Making bread at home is one of the most satisfying activities in the kitchen. People tend to be afraid of doing this but it is so forgiving and flexible. The difference between homemade bread and storebought bread is huge, at least most of the time. There are some excellent bakeries where truly great bread can be purchased, but they are far from ubiquitous and almost never in local supermarkets. Bread is one of those things that is the result of combining simple ingredients with love, care, and a little skill. The result is magical. I remember the first time I had “real” bread. At that point I understood why bread was sacred in many cultures. This isn’t just a Christian concept, incidentally. There was a time in Ankara when my mother in law was clearing the table and a piece of bread fell on the floor. She immediately picked it up, kissed it, said a prayer, brushed it off and put it back with the other remaining bread.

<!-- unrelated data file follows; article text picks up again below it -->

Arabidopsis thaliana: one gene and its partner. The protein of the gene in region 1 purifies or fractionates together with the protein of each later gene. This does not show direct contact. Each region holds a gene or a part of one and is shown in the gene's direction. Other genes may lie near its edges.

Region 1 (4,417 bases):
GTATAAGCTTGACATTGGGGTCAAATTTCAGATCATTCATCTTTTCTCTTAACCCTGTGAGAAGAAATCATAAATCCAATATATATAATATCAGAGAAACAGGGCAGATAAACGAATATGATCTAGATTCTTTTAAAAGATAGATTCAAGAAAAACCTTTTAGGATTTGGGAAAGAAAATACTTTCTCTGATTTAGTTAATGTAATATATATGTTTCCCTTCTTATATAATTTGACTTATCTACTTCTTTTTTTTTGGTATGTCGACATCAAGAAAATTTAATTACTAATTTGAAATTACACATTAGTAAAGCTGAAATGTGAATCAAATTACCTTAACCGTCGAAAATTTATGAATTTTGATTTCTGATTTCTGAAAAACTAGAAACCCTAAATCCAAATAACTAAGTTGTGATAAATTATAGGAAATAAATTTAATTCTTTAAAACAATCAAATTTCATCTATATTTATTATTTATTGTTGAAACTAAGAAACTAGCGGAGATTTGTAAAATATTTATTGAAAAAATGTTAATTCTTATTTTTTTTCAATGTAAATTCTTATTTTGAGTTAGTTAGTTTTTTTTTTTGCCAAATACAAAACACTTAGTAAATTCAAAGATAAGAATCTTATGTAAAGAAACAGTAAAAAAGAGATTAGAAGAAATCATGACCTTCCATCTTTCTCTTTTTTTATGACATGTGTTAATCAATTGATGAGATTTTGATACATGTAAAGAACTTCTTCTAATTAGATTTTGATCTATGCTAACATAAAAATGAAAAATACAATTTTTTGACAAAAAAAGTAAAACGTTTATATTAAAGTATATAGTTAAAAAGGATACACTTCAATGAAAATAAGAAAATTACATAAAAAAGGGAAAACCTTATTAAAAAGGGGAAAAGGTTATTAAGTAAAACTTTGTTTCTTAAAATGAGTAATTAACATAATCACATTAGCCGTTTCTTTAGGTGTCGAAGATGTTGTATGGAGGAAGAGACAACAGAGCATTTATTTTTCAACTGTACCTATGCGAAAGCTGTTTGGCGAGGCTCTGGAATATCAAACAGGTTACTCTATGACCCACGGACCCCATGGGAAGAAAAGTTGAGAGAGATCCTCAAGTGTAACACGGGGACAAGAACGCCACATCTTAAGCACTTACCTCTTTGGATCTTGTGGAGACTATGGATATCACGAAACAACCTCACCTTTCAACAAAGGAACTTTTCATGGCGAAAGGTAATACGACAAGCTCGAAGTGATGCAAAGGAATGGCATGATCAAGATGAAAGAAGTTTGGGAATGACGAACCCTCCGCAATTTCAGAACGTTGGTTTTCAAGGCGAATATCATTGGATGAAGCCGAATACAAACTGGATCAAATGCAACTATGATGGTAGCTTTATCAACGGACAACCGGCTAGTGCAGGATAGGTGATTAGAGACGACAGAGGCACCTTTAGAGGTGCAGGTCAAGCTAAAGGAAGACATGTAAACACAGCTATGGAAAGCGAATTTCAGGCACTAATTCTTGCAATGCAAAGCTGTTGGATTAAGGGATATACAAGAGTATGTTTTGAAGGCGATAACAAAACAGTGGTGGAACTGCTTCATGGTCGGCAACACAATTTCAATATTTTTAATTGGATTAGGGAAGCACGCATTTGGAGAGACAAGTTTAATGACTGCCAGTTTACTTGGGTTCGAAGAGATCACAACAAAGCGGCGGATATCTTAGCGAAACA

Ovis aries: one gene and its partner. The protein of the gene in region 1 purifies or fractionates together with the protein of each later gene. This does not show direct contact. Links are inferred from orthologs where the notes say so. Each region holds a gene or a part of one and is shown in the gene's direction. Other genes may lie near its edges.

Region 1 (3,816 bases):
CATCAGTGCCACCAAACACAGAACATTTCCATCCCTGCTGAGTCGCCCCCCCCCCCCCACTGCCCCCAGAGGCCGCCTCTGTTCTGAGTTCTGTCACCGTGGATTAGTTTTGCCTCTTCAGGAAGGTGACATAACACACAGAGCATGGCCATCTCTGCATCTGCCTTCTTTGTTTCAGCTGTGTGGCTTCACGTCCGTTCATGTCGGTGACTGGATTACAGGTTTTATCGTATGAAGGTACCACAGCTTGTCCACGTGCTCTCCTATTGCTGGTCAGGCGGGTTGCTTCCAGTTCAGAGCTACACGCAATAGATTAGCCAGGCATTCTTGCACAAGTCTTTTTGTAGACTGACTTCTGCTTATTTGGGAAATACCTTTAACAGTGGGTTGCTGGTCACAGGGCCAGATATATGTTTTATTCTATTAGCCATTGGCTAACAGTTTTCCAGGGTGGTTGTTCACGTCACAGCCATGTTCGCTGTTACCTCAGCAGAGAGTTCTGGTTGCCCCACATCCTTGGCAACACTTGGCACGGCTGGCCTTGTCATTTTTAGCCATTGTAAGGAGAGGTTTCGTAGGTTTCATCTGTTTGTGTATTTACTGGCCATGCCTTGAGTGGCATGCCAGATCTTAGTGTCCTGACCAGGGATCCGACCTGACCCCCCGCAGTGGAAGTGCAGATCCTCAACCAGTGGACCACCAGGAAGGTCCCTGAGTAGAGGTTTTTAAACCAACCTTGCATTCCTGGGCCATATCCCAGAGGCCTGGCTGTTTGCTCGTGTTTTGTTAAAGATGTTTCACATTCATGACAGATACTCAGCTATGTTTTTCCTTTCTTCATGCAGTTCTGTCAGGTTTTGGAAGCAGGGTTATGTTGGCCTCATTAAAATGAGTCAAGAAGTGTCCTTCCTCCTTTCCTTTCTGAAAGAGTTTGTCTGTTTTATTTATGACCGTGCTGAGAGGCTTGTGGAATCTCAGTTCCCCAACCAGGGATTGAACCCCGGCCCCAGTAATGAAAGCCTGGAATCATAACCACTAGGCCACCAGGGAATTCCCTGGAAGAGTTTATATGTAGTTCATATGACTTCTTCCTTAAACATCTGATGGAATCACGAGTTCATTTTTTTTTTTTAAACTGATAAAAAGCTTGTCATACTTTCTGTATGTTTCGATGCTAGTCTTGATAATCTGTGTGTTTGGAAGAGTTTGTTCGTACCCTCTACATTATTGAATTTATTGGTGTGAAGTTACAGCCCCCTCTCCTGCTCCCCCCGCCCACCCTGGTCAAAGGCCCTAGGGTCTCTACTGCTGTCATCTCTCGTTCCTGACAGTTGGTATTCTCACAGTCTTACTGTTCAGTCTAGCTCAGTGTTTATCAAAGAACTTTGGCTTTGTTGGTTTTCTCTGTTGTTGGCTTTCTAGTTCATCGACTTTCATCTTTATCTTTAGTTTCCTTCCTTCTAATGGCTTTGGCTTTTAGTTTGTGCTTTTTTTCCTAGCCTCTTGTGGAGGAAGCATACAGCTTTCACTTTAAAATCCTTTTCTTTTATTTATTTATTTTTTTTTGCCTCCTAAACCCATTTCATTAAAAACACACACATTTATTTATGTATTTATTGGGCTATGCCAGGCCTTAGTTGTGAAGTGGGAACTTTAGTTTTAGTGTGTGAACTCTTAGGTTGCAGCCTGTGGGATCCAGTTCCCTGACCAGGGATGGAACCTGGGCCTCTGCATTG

Anyway, there are lots and lots of great bread recipes. Ingredients matter. Use good flour, fresh and good quality. Same with the yeast. You’ll take about two cups of water, lukewarm, and add to it 1 T. of yeast and a tsp. of sugar. Put this in the bowl in which you will make the dough. Let it sit a bit to make sure the yeast starts to grow which you will know because it is bubbling. Then stir in 1 1/2 to 2 tsp. salt (it needs some, I just try to not use too much). Add in 5-6 cups of flour. Knead well. This can be done by hand or with the bread hook attachment to your mixer. The amount you add depends on the flour, the humidity, etc. You want a dough that is smooth, cohesive, and not sticky. If you need more flour, add it, or more water, add it. You will know it when the ratio is right. At this point, I gather up the dough, set it aside, clean the bowl, grease it and put the dough back in. I turn the dough so that all sides are greased, cover it and let it rise in a warm place for an hour and a half or so. The dough will nearly double in size, and when you poke it with your finger, it will spring back somewhat. Punch it down, then shape into loaves, set on a greased baking pan, cover, and let rise again. The second rising is shorter, probably about 45 minutes. Bake the loaves about 30 minutes in a hot (425 F.) oven. Check on the loaves towards the end, as they sometimes bake faster than you expect and you can take them out early. To be sure if they are done, take an instant read thermometer and check the temperature inside the loaf. If it reaches 190 F. they are done!